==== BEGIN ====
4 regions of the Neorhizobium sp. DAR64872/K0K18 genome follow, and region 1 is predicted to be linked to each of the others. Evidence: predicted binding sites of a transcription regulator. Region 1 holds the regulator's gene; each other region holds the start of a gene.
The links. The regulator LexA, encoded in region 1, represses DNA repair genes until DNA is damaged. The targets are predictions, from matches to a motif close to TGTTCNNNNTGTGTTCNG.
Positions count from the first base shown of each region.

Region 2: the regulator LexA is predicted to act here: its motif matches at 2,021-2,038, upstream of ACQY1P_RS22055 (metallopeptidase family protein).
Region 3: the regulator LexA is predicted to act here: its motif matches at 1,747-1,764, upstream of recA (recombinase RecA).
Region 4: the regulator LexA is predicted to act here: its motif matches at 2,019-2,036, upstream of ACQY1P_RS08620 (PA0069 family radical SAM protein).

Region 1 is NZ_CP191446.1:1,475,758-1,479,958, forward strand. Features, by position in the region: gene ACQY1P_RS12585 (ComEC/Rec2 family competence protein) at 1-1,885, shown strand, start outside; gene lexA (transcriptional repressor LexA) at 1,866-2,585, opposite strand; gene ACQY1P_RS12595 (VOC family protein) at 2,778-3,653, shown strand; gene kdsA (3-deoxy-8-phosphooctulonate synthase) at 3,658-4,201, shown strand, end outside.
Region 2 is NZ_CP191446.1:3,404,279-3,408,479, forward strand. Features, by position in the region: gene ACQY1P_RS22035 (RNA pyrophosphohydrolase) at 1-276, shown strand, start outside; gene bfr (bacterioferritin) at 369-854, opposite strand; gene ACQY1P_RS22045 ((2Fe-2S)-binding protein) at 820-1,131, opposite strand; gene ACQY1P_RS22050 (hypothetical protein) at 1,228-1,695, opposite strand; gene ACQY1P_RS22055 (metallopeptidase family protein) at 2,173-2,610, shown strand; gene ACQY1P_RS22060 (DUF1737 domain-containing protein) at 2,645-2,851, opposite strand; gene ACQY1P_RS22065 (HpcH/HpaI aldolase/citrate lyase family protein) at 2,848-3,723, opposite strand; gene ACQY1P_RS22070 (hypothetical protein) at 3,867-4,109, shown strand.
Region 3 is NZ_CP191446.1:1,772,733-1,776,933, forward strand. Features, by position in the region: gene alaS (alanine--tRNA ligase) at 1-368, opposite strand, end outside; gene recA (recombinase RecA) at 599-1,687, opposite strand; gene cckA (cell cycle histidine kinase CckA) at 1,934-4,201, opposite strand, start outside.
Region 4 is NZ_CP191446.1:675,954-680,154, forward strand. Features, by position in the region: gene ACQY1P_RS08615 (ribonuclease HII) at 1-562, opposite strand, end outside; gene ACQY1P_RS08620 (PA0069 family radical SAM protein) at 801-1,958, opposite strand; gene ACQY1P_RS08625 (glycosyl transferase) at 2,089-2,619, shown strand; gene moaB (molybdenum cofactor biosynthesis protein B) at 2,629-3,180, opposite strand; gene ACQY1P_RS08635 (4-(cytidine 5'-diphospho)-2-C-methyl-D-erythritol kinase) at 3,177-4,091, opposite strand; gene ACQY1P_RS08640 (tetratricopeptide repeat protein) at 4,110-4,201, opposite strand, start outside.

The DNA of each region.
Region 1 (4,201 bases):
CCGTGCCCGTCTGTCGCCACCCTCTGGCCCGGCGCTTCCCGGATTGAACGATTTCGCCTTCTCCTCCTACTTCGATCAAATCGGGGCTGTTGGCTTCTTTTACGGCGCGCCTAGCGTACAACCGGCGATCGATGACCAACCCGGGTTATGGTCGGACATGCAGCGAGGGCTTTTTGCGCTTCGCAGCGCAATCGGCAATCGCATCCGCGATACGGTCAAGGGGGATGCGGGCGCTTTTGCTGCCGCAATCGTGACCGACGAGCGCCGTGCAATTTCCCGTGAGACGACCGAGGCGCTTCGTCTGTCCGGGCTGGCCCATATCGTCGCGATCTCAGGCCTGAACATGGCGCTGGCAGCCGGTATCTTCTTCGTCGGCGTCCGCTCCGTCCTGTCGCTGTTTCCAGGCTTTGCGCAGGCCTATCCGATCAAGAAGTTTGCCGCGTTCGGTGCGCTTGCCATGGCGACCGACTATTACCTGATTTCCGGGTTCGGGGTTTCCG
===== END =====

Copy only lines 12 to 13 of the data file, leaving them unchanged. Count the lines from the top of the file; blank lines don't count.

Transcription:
Region 1 (4,201 bases):
CCGTGCCCGTCTGTCGCCACCCTCTGGCCCGGCGCTTCCCGGATTGAACGATTTCGCCTTCTCCTCCTACTTCGATCAAATCGGGGCTGTTGGCTTCTTTTACGGCGCGCCTAGCGTACAACCGGCGATCGATGACCAACCCGGGTTATGGTCGGACATGCAGCGAGGGCTTTTTGCGCTTCGCAGCGCAATCGGCAATCGCATCCGCGATACGGTCAAGGGGGATGCGGGCGCTTTTGCTGCCGCAATCGTGACCGACGAGCGCCGTGCAATTTCCCGTGAGACGACCGAGGCGCTTCGTCTGTCCGGGCTGGCCCATATCGTCGCGATCTCAGGCCTGAACATGGCGCTGGCAGCCGGTATCTTCTTCGTCGGCGTCCGCTCCGTCCTGTCGCTGTTTCCAGGCTTTGCGCAGGCCTATCCGATCAAGAAGTTTGCCGCGTTCGGTGCGCTTGCCATGGCGACCGACTATTACCTGATTTCCGGGTTCGGGGTTTCCG